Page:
Category Archives: Music Review

Music Review: Oddisee The Good Fight-Mello Music Group


It’s only been a few years since Oddisee’s underground classic Tangible Dream. Tangible Dream delivered from beginning to end as an honest, ambitious, self-reflective, bold and confessional record. The Good Fight is a natural evolution from Tangible Dream with the exact same characteristics.

Oddisee’s usual concerns about relationships and where his art appears in a business that pigeonholes Black artists are two topics rapped about over jazz-inspired production. “That’s Love” dissects and appreciates the proverbial tough love. “When you told me the truth even if it really hurt, cause you knew a lie was worse. (That’s Love) when I had to learn the hard way and you would let me fail but never did out of spite. (That’s Love) When you were giving me advice that I seldom ever took. But your head never shook (That’s Love).”

Oddisee’s frustrations with being an esteemed backpacker in bed with a myopic marketing team is felt on “Want Something Done.” “I just had another phone meeting. Felt like I was all alone speaking, to the clones keeping Black music’s soul weeping. I’m a new angel and they only want the old demons. Glorify the music that’s abusive and a threat to us, and if you’ve got a message then your record’s just collecting dust.”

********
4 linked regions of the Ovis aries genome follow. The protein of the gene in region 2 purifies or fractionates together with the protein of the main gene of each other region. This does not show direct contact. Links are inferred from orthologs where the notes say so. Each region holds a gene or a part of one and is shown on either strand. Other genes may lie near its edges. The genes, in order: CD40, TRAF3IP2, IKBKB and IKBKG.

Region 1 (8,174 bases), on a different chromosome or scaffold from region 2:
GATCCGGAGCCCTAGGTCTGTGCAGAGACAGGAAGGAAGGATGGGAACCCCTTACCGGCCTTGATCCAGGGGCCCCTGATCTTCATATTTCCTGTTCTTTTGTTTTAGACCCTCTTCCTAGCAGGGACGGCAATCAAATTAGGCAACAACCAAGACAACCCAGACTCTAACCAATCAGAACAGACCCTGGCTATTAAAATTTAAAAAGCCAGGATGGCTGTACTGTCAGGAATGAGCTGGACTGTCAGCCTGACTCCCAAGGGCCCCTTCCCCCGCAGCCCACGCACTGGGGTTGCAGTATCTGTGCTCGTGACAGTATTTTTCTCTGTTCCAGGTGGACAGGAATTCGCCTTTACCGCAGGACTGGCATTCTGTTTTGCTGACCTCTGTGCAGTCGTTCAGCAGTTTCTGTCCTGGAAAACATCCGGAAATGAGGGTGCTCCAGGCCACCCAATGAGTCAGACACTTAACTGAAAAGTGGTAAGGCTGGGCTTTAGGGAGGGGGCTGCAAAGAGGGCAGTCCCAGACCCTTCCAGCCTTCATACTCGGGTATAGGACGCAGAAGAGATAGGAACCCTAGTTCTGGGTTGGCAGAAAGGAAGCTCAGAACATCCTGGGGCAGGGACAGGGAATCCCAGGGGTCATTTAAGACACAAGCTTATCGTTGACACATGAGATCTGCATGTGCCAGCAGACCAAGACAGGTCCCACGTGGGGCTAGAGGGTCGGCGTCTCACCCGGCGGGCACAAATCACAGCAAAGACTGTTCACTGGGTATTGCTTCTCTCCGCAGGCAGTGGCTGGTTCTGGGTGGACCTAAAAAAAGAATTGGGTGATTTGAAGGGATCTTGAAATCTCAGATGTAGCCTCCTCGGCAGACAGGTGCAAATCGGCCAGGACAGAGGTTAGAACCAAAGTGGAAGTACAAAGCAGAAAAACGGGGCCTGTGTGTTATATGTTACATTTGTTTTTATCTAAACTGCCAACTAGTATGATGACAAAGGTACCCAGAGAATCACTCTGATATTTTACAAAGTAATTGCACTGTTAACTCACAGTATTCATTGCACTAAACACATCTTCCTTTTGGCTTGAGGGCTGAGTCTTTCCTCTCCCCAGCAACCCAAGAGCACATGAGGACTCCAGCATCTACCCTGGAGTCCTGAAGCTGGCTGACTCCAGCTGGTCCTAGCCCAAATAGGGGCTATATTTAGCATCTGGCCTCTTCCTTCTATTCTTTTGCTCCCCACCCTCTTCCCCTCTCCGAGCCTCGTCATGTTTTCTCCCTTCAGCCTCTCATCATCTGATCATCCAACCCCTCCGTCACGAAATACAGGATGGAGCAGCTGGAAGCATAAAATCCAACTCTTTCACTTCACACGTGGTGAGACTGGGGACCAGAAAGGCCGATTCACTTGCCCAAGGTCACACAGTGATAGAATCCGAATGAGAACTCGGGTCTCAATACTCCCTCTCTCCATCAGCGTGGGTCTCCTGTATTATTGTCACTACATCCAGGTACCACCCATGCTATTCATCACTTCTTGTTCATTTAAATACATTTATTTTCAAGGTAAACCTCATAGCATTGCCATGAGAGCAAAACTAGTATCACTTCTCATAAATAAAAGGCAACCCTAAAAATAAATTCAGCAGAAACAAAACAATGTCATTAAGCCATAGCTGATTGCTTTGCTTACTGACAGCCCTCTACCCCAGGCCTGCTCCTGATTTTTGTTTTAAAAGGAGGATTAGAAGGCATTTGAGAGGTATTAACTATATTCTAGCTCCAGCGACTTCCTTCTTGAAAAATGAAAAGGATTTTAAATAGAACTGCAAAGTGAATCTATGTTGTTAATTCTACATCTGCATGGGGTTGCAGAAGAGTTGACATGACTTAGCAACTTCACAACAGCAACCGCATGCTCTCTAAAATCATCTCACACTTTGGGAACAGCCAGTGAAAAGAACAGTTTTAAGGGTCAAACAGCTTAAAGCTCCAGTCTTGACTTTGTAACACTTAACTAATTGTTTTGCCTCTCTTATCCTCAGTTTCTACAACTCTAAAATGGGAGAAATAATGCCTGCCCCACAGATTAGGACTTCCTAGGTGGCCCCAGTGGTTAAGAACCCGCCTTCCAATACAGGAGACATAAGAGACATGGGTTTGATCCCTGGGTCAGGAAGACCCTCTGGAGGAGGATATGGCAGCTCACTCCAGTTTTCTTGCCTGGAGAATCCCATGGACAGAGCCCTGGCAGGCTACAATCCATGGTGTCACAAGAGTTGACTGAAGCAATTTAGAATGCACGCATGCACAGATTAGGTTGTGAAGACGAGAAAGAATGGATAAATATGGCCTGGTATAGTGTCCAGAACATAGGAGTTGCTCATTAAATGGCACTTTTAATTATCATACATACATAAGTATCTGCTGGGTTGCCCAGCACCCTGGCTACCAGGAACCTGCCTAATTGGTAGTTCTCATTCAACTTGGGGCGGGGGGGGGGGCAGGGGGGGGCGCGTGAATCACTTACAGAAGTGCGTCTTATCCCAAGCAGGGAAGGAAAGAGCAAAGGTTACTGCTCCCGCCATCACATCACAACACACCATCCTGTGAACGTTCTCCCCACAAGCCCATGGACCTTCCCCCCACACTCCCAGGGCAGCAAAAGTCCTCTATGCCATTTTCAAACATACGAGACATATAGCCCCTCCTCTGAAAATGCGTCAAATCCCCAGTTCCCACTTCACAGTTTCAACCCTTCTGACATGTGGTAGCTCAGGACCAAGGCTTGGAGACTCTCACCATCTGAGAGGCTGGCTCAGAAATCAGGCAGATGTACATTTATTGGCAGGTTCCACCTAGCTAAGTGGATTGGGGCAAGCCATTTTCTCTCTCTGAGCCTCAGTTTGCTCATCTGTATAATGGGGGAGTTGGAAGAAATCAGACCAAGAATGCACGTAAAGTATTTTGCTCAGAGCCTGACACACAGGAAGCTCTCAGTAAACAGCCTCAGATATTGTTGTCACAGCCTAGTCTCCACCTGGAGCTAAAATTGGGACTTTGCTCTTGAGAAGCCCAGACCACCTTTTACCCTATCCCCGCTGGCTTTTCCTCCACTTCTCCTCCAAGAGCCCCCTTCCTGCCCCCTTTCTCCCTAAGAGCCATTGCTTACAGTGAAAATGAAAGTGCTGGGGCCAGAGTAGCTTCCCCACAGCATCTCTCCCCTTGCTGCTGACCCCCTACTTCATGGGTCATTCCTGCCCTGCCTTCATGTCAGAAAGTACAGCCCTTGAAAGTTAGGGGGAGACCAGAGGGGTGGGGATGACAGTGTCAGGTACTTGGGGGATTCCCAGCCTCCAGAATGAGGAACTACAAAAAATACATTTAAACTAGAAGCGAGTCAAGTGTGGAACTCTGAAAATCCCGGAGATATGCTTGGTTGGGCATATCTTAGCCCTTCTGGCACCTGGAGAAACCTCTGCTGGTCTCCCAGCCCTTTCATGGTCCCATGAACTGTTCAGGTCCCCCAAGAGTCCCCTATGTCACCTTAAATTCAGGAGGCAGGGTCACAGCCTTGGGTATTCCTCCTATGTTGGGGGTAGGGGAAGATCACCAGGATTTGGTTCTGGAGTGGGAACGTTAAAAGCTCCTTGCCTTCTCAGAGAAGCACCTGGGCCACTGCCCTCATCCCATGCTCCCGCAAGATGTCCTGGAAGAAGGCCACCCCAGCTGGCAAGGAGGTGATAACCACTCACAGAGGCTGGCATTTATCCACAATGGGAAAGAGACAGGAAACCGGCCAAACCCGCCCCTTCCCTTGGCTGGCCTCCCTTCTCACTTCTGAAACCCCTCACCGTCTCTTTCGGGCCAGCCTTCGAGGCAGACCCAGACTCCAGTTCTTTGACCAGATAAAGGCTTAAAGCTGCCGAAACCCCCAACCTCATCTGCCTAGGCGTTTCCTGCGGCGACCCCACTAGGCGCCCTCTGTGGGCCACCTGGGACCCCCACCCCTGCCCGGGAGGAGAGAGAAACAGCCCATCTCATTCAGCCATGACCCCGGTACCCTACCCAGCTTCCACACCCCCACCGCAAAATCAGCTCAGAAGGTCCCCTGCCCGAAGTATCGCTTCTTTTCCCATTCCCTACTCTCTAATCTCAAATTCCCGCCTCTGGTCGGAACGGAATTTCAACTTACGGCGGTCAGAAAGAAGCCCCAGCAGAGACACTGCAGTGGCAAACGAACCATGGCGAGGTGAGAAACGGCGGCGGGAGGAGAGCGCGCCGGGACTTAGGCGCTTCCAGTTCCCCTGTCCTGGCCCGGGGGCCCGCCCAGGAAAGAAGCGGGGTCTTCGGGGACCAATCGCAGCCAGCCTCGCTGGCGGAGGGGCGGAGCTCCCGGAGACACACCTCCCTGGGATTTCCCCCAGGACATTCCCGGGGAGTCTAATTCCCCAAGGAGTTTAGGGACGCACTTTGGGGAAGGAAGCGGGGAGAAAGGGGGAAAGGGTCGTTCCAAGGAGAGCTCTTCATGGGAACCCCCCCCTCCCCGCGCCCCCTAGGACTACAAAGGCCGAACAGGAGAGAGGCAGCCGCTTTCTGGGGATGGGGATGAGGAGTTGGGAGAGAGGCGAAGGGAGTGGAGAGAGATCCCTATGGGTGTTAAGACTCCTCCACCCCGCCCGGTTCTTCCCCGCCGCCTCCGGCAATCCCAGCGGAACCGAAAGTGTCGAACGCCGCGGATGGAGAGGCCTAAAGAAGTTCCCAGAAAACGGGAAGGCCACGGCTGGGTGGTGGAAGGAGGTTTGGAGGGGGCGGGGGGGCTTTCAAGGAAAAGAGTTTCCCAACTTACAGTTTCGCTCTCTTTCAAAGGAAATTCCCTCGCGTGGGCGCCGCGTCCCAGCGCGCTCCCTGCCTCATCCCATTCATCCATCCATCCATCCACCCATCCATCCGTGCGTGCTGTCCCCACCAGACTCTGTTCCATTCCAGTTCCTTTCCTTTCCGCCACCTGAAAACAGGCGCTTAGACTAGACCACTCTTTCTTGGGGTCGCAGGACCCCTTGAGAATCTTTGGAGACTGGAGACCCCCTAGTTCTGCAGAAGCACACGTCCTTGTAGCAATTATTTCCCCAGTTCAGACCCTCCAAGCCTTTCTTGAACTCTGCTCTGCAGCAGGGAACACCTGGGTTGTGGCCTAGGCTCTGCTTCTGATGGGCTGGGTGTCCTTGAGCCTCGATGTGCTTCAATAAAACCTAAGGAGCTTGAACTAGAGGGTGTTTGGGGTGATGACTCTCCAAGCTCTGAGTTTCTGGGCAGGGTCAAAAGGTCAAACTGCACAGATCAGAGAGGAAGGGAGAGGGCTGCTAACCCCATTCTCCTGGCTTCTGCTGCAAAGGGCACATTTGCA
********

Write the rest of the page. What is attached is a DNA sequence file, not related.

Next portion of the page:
He goes on further to say, “What’s the difference between an auction block & cooning for applause? Either selling out or something that we can’t afford. It ain’t a plan to keep us poor, it’s just the plan to be ignored. Maybe I should collaborate and record with dudes. Only thing they think’s important is Jordan shoes.” Oddisee’s life lessons and industry critiques are never arrogant or preachy. His philosophical approach and boom-baptized beats and tones always meld together into a ceaseless head-nod.

Oddisee goes into the 11th round with perfect combinations thrown in “Fight Delays.” The song is a quick instructional on how the most successful underground emcees can make 6 figures despite the discouraging words of non-believers who rigidly follow the mainstream. He raps, “They told me this ain’t where the money at. It’s funny that, I heard that mess when I was coming back from another sale, they tell me I ain’t buzzing well. Last year I made well over 100 stacks.”

But it is “What They’ll Say” featuring Gary Clark Jr. & Maimouna Youseff that is the motto of The Good Fight in its entirety. He calls out and names his rap legacy as an enduring one that will outlast his life and will be respected because he fought for his individual voice amongst a tide of homogenization. If Kendrick Lamar took the torch from Dr. Dre, Snoop Dogg and Tupac, and Jay-Z passed the lantern to J. Cole, then Oddisee takes his light from Rakim and the Native Tongues.